I didn’t sleep a wink on the flight and never do on an excursion with moving parts. I once stayed awake throughout a two-day train ride to Moncton. My girlfriend at the time said that by the end of the trip I resembled a ninety-year old Robin Williams on Quaaludes. After a quick stop at a washroom – yah, I was feeling the effects of eight coffees – we stepped outside and found a taxi almost instantly. Lena got in the smallish vehicle first and told the driver where we were heading. I found it odd, and to a certain degree annoying, that she kept looking out the back window. I decided to keep this to myself as arguing half an hour after arriving was never a good idea.

“We can’t visit my aunt this evening,” she said, buckling her seatbelt while advising me to do the same. “It is much too late but I have asked permission for tomorrow morning.”

I didn’t understand the permission remark and like the rear window scenario, my Spiderman senses told me it would be better not to inquire.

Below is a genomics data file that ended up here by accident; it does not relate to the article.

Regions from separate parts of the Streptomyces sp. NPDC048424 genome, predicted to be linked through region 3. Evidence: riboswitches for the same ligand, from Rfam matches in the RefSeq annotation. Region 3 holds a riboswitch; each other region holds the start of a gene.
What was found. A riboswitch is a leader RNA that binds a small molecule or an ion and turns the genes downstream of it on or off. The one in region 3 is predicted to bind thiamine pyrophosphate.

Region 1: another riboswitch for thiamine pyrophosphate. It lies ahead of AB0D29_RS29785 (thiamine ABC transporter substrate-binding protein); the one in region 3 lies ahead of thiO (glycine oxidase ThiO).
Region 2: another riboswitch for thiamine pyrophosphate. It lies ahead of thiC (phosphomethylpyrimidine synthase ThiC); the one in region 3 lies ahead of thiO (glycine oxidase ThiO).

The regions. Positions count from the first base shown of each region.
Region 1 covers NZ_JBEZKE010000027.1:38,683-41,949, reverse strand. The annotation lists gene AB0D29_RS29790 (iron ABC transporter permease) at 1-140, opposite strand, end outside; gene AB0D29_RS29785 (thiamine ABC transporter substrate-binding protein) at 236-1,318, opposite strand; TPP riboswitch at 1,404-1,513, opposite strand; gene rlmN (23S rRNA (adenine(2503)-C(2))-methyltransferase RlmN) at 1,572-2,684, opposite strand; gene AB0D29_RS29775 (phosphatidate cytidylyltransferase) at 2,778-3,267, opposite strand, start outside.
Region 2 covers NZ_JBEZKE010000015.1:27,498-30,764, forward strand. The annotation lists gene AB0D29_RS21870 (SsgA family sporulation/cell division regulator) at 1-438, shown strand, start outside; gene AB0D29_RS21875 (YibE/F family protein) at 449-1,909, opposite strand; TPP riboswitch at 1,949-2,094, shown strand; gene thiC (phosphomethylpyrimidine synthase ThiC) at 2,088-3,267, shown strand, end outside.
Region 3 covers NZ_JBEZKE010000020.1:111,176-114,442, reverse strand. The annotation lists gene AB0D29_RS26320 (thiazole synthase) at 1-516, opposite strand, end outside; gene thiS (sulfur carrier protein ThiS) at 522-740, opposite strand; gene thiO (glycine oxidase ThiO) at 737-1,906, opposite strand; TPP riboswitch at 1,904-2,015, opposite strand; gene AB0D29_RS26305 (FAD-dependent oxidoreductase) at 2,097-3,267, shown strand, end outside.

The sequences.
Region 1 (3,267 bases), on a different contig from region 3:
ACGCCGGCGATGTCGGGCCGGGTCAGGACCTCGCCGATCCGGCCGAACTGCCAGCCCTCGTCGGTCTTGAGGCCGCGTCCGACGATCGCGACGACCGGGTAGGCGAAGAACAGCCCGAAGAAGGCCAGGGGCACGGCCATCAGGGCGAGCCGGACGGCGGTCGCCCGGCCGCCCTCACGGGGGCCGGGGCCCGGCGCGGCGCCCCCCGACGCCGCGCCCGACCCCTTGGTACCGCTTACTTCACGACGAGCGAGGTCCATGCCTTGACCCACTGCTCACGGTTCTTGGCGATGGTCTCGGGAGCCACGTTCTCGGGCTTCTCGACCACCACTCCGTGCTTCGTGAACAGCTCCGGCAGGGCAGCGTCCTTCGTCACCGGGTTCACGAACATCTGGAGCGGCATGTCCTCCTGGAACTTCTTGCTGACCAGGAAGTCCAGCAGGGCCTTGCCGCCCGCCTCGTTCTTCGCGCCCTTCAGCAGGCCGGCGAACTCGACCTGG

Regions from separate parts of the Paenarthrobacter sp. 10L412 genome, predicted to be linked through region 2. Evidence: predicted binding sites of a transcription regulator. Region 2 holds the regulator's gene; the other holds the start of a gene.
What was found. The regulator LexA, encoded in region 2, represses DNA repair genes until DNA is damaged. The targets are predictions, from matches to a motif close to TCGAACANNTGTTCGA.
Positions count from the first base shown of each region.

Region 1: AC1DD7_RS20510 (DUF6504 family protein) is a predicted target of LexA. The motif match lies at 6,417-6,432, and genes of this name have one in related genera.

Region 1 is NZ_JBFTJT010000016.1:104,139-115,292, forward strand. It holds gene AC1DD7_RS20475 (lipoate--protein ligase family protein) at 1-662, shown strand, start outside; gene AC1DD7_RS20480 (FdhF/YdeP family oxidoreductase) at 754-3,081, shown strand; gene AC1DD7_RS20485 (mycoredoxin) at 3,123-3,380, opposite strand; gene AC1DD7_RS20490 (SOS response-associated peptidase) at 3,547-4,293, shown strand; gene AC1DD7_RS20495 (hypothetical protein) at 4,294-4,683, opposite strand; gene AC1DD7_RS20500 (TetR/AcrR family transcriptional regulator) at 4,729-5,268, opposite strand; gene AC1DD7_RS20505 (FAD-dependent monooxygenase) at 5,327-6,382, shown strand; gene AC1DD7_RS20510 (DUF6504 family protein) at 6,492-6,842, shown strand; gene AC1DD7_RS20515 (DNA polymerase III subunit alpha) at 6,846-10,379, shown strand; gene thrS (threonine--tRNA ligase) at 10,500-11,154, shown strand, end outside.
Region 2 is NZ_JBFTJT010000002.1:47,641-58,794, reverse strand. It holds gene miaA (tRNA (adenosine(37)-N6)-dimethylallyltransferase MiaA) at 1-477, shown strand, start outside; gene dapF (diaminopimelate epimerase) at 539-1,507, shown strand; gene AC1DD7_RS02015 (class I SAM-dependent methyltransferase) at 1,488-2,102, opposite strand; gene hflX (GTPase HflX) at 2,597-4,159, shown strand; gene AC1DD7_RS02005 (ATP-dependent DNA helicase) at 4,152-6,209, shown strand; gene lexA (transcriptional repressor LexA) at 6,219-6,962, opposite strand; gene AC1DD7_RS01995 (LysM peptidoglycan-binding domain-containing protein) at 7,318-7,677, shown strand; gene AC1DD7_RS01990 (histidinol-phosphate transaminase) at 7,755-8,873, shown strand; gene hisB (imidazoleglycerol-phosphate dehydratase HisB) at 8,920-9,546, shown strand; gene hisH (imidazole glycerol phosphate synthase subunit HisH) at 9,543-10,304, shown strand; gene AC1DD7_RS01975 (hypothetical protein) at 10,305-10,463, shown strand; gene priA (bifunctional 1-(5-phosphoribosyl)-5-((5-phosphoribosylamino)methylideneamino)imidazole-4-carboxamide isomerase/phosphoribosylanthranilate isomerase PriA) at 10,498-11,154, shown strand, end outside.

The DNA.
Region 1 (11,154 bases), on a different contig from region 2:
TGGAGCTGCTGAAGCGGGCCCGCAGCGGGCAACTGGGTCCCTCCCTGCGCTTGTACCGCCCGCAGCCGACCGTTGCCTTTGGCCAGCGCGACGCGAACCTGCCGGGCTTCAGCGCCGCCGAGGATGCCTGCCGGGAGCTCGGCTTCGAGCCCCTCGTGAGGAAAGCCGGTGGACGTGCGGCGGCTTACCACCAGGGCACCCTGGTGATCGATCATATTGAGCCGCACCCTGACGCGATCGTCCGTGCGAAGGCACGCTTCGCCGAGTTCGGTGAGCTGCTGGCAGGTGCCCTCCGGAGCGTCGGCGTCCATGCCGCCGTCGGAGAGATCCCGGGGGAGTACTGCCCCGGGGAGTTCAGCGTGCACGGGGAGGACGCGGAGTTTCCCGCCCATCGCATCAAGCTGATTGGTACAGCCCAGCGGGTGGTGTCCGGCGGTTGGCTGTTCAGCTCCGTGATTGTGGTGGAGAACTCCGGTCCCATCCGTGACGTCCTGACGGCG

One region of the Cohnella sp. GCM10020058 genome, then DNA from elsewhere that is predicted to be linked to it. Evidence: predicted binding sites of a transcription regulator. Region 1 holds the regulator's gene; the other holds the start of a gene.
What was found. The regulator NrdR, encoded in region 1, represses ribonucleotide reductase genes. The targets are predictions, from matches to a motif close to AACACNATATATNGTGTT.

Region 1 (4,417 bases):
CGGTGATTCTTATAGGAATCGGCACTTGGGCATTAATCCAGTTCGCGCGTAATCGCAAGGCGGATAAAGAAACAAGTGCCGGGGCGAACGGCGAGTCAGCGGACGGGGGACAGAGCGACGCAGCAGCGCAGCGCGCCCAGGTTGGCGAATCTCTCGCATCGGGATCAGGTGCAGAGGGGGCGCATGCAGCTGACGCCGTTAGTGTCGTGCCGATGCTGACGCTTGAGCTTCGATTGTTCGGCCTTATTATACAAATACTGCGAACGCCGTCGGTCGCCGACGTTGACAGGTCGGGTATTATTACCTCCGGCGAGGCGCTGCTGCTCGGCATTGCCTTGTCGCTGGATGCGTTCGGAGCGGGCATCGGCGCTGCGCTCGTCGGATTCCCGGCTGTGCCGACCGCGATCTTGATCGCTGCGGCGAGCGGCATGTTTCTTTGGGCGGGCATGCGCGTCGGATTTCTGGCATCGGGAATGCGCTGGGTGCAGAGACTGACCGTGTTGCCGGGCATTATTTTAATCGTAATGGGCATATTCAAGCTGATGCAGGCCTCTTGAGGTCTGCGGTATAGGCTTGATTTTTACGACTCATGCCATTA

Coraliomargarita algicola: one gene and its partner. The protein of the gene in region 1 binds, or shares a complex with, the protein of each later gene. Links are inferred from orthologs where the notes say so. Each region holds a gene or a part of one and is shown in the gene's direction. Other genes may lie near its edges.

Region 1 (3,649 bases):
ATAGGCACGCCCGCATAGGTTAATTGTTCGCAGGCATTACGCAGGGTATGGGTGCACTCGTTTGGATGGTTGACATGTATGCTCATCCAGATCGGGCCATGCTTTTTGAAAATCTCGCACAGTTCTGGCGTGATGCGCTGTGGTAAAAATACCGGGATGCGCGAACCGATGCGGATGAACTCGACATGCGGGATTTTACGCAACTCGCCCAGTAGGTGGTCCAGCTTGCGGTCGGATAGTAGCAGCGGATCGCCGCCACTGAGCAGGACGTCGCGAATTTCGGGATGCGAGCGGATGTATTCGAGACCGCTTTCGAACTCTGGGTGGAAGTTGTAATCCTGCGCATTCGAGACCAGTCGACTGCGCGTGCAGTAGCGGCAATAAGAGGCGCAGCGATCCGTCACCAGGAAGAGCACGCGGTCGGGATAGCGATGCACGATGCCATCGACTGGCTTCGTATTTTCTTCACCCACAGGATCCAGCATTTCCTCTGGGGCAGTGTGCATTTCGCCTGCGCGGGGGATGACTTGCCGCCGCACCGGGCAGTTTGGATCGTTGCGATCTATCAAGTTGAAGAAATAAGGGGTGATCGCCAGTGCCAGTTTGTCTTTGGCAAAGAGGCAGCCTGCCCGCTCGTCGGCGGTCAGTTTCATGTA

“How is she doing?”

“Considering her situation, I would like to say as fine as expected.” Lena replied. “She is in good spirits and burst into tears when she realized who I was. It was very touching Aaron, a moment I will never forget.”

This perplexed me a bit, so I had to ask the obvious. “She has no photos of you?”

“Yes she does but face to face is different. She has been living in the Exclusion Zone for the last fifteen years.”

This piece of information confused me even further and Lena caught on swiftly.

“In time Aaron, there is much to learn. For now I will explain the Exclusion Zone as surrounding villages in and around Chernobyl. It was a very lonely life for her and for the few that choose to live there.”